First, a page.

Billions of people around the world use various web applications in their everyday lives. As web developers, we strive to build strong websites that can be used and enjoyed by everyone. But what is accessibility and why should we care about it?
Web accessibility is the practice of building websites that can be used by everyone. This includes those with disabilities, those with slow network connections or users on mobile phones. Everyone should have the ability to easily navigate and interact with all of the web content on the site.
🔗Why is it Important to Design for Accessibility?
A large portion of websites online are not accessible for all users, and it creates a barrier to access information for some groups of individuals. The goal of accessibility is to not exclude anyone from information, products or services online.
A focus on accessibility promotes inclusion of all groups including the following:
- Individuals with visual disabilities
- Individuals with auditory disabilities
- Individuals with motor disabilities
- elderly individuals
- those in developing countries affected by varying connection speeds
- those in rural areas affected by varying connection speeds
A focus on accessibility is also really important for businesses. When a business creates strong accessible designs and web products, the user experience is much stronger and customers are left more satisfied with the end product.
🔗What are the four principles of accessibility?
The Web Content Accessibility Guidelines(WCAG) are a set of guidelines and standards for accessibility. The WCAG has come up with the acronym POUR which stands for Perceivable, Operable, Understandable, and Robust.
Perceivable - Users should be able to perceive content through one of their senses (visual, sound or touch).
Operable - Users should be able to use all interactive elements on the page, and it should work with assistive technologies like screen readers.
Understandable - Users should be able to clearly understand the content on the website.
Robust - Users should be able to choose the technology they want to help them interact with on the website.
To learn more about these principles, please visit the W3C documentation.
🔗What are examples of web accessibility?
There are many things you can do to ensure that your website is accessible to all. I will show you a few examples of what you can implement in your sites.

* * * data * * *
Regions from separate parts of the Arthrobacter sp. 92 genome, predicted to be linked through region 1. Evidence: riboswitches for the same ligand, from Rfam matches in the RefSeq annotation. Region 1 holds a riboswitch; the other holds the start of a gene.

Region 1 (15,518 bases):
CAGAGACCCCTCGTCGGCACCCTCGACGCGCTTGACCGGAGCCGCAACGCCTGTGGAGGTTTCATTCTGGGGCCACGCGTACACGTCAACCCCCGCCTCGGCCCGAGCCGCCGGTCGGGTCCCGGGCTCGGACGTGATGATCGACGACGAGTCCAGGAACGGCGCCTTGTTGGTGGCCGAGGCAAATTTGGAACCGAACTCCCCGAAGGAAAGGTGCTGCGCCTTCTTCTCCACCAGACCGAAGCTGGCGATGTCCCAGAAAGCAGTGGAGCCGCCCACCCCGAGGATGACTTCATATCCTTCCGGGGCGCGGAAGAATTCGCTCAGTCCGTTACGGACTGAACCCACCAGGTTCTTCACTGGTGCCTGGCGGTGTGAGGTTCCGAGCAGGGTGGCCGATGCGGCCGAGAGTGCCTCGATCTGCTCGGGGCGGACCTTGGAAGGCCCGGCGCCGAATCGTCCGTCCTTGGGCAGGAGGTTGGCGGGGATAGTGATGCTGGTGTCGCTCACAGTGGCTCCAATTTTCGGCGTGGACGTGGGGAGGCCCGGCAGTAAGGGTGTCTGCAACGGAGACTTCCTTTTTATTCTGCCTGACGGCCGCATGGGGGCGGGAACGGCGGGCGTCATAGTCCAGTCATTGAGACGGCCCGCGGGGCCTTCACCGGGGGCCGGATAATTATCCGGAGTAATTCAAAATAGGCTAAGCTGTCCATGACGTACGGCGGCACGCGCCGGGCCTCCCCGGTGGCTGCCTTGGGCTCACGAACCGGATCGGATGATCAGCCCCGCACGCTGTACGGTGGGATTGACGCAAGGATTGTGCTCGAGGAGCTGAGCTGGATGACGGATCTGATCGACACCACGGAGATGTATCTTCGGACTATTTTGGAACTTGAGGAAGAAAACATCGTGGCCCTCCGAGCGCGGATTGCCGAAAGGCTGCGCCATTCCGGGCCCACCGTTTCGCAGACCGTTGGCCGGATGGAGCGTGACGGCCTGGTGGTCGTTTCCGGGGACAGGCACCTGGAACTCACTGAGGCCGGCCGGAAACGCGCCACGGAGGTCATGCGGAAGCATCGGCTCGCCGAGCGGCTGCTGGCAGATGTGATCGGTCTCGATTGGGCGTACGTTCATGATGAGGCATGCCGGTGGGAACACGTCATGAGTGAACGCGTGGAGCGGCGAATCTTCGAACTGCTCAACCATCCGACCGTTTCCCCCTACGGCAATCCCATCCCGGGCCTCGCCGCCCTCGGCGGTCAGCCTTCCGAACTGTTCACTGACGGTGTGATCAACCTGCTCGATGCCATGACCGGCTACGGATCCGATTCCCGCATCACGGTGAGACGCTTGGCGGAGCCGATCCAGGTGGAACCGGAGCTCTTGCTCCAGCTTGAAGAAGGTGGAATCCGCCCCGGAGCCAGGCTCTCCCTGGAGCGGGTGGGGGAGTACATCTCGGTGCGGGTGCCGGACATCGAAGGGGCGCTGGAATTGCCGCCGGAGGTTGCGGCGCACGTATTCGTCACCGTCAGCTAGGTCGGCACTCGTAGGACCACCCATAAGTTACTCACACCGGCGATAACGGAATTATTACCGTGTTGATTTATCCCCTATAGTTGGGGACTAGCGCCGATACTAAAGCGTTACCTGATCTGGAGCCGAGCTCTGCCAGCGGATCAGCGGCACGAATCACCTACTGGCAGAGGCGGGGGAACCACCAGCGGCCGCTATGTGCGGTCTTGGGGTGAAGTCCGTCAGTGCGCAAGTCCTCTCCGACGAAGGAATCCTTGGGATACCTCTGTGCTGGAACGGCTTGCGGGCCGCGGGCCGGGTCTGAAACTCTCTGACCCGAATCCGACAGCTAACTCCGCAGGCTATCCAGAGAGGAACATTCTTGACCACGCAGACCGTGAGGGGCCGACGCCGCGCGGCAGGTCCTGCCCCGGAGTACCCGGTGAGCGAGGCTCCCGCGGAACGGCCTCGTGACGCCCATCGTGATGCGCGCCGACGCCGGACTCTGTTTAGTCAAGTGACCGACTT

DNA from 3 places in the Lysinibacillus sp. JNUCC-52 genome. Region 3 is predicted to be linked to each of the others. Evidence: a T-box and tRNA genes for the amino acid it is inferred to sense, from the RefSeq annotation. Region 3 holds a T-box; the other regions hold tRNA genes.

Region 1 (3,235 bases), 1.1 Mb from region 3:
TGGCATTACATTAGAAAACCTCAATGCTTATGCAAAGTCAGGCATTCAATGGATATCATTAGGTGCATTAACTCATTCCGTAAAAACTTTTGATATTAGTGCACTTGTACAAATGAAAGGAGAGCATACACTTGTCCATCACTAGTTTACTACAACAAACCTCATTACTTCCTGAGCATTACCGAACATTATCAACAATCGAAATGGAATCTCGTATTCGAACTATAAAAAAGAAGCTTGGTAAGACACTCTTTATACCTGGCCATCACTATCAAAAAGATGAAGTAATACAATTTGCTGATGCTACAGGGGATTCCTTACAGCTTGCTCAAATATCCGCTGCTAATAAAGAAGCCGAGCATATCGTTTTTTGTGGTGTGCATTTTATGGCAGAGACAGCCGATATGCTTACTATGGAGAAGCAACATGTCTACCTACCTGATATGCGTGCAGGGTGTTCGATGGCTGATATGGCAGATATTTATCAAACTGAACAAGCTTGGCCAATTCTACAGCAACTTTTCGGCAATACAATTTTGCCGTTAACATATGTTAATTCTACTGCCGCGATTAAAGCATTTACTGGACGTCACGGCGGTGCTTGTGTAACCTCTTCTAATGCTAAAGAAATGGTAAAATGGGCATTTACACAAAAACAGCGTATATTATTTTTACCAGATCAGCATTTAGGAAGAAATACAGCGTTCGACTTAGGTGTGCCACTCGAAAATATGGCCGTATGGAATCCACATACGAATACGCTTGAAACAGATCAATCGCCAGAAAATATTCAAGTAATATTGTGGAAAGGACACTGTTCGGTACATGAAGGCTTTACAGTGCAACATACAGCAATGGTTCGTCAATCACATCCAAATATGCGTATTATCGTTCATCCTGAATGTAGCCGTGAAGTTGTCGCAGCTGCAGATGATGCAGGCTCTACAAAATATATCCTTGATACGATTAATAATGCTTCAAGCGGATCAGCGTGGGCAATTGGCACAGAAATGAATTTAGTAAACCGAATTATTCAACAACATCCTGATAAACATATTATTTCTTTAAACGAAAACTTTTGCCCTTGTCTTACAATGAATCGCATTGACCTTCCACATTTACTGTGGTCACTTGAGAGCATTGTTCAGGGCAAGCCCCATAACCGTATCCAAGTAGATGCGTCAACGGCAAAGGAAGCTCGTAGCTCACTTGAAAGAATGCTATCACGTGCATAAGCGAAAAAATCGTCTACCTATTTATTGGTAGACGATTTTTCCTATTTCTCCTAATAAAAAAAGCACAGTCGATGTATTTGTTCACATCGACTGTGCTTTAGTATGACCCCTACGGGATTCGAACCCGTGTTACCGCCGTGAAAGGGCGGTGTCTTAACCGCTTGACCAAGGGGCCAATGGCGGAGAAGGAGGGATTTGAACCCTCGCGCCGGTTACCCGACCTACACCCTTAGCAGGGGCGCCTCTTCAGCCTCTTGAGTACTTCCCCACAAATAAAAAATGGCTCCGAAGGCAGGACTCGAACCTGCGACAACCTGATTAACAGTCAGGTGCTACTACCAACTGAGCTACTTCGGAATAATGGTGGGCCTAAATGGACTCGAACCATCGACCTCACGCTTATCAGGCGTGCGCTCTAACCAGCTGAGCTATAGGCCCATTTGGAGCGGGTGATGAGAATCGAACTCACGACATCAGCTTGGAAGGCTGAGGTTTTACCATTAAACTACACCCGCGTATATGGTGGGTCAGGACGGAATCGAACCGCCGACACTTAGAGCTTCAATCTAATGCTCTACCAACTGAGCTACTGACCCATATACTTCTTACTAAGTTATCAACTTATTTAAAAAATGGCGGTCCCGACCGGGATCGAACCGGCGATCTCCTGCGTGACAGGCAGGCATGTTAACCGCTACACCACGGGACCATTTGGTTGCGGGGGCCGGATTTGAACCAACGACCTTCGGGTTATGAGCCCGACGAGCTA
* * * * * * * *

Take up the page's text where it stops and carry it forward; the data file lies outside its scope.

Semantic HTML describes the meaning of the content to the browser and developer. Examples of semantic HTML elements include
nav elements. When creating your markup, you should always strive to use semantic HTML when possible. Other elements like
span tags hold no special meaning and act as generic containers.
Semantic HTML helps users relying on assistive technologies understand the meaning behind the content. Avoid using markups like this:
<div> <div> This is not semantic at all. I should probably use a semantic markup. </div> </div>
Instead, you should write markup like this:
<main> <p>This is an example of semantic HTML. Semantic markup is the way to go.</p> </main>
Alt text is short descriptive text associated with an image or media element. It is used to help assistive technologies like screen readers understand the content. Inside your code, you would add an alt attribute inside the
img element like this:
<img src="src-link-for-image-goes-here" alt="man sitting at desk writing code on their desktop" />
That short descriptive text will help those with visual disabilities understand what the image is supposed to be about.
🔗Creating meaningful Links
When you are adding links on your website, it is really important that your link text is descriptive. You want to avoid creating link text like this:
<p> <a href="link-goes-here">Click here</a> to learn more about This Dot Labs. </p>
"Click here" is not that descriptive, and doesn't tell you anything about where the link is going.
This would be an example of using descriptive anchor text.
<p> To learn more about our services, please visit the <a href="https://www.thisdot.co/">This Dot Labs website</a>. </p>
🔗Where can I learn more about web accessibility?
There are many great resources where you can learn more about accessibility. Here are a few options to choose from.
- W3C Web Accessibility Initiative
- The Meaning of Web Accessibility: Accessible HTML & Assistive Technologies w/ Nic Steenhout
When you are building out your websites, please make sure that your content is accessible to everyone. A large portion of websites online are not accessible for all users and it creates a barrier to access information for some groups of individuals.
Remember that accessibility is not a feature, but a requirement when building strong web applications.